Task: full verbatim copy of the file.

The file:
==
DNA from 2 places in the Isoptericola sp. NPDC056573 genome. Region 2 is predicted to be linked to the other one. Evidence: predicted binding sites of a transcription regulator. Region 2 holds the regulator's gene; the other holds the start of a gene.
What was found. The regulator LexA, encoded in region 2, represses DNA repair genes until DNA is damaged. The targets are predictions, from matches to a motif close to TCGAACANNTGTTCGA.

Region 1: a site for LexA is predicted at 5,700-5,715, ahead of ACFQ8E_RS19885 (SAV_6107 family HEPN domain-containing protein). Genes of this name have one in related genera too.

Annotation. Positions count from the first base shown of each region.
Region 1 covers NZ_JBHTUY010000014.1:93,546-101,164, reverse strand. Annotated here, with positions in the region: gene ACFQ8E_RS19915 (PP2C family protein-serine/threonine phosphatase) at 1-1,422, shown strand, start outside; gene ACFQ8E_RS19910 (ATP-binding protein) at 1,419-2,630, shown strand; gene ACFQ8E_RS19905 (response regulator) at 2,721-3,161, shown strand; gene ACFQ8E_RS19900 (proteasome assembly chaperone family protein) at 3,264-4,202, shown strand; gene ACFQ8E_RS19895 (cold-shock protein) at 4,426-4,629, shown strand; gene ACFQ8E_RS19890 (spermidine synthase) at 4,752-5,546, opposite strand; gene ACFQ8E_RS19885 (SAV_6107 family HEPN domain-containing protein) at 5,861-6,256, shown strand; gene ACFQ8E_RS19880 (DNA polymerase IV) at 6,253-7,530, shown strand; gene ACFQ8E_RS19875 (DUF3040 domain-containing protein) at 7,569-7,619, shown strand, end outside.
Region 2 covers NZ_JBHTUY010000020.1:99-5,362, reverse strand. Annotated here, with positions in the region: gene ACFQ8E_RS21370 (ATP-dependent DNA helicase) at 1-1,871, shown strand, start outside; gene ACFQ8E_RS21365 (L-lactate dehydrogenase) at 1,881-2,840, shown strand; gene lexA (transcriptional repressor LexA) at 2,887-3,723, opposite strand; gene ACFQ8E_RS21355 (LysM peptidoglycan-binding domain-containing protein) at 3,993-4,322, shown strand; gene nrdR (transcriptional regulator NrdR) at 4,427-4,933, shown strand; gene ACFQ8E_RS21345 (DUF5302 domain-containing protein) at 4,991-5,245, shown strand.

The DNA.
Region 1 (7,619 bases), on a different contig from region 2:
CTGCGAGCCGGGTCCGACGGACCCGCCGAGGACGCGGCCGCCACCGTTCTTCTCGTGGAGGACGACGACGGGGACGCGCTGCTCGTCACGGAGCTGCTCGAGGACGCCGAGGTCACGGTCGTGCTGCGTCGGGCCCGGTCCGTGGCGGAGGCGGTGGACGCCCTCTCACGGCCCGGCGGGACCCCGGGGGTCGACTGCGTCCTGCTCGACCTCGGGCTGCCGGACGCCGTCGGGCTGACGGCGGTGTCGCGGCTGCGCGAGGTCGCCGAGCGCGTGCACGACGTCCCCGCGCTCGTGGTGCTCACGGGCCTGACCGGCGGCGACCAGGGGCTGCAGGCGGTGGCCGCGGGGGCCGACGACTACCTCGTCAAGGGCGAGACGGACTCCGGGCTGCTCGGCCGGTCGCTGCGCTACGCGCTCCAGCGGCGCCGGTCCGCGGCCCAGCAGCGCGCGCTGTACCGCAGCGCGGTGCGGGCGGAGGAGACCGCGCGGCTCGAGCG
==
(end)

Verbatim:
DNA from 2 places in the Isoptericola sp. NPDC056573 genome. Region 2 is predicted to be linked to the other one. Evidence: predicted binding sites of a transcription regulator. Region 2 holds the regulator's gene; the other holds the start of a gene.
What was found. The regulator LexA, encoded in region 2, represses DNA repair genes until DNA is damaged. The targets are predictions, from matches to a motif close to TCGAACANNTGTTCGA.

Region 1: a site for LexA is predicted at 5,700-5,715, ahead of ACFQ8E_RS19885 (SAV_6107 family HEPN domain-containing protein). Genes of this name have one in related genera too.

Annotation. Positions count from the first base shown of each region.
Region 1 covers NZ_JBHTUY010000014.1:93,546-101,164, reverse strand. Annotated here, with positions in the region: gene ACFQ8E_RS19915 (PP2C family protein-serine/threonine phosphatase) at 1-1,422, shown strand, start outside; gene ACFQ8E_RS19910 (ATP-binding protein) at 1,419-2,630, shown strand; gene ACFQ8E_RS19905 (response regulator) at 2,721-3,161, shown strand; gene ACFQ8E_RS19900 (proteasome assembly chaperone family protein) at 3,264-4,202, shown strand; gene ACFQ8E_RS19895 (cold-shock protein) at 4,426-4,629, shown strand; gene ACFQ8E_RS19890 (spermidine synthase) at 4,752-5,546, opposite strand; gene ACFQ8E_RS19885 (SAV_6107 family HEPN domain-containing protein) at 5,861-6,256, shown strand; gene ACFQ8E_RS19880 (DNA polymerase IV) at 6,253-7,530, shown strand; gene ACFQ8E_RS19875 (DUF3040 domain-containing protein) at 7,569-7,619, shown strand, end outside.
Region 2 covers NZ_JBHTUY010000020.1:99-5,362, reverse strand. Annotated here, with positions in the region: gene ACFQ8E_RS21370 (ATP-dependent DNA helicase) at 1-1,871, shown strand, start outside; gene ACFQ8E_RS21365 (L-lactate dehydrogenase) at 1,881-2,840, shown strand; gene lexA (transcriptional repressor LexA) at 2,887-3,723, opposite strand; gene ACFQ8E_RS21355 (LysM peptidoglycan-binding domain-containing protein) at 3,993-4,322, shown strand; gene nrdR (transcriptional regulator NrdR) at 4,427-4,933, shown strand; gene ACFQ8E_RS21345 (DUF5302 domain-containing protein) at 4,991-5,245, shown strand.

The DNA.
Region 1 (7,619 bases), on a different contig from region 2:
CTGCGAGCCGGGTCCGACGGACCCGCCGAGGACGCGGCCGCCACCGTTCTTCTCGTGGAGGACGACGACGGGGACGCGCTGCTCGTCACGGAGCTGCTCGAGGACGCCGAGGTCACGGTCGTGCTGCGTCGGGCCCGGTCCGTGGCGGAGGCGGTGGACGCCCTCTCACGGCCCGGCGGGACCCCGGGGGTCGACTGCGTCCTGCTCGACCTCGGGCTGCCGGACGCCGTCGGGCTGACGGCGGTGTCGCGGCTGCGCGAGGTCGCCGAGCGCGTGCACGACGTCCCCGCGCTCGTGGTGCTCACGGGCCTGACCGGCGGCGACCAGGGGCTGCAGGCGGTGGCCGCGGGGGCCGACGACTACCTCGTCAAGGGCGAGACGGACTCCGGGCTGCTCGGCCGGTCGCTGCGCTACGCGCTCCAGCGGCGCCGGTCCGCGGCCCAGCAGCGCGCGCTGTACCGCAGCGCGGTGCGGGCGGAGGAGACCGCGCGGCTCGAGCG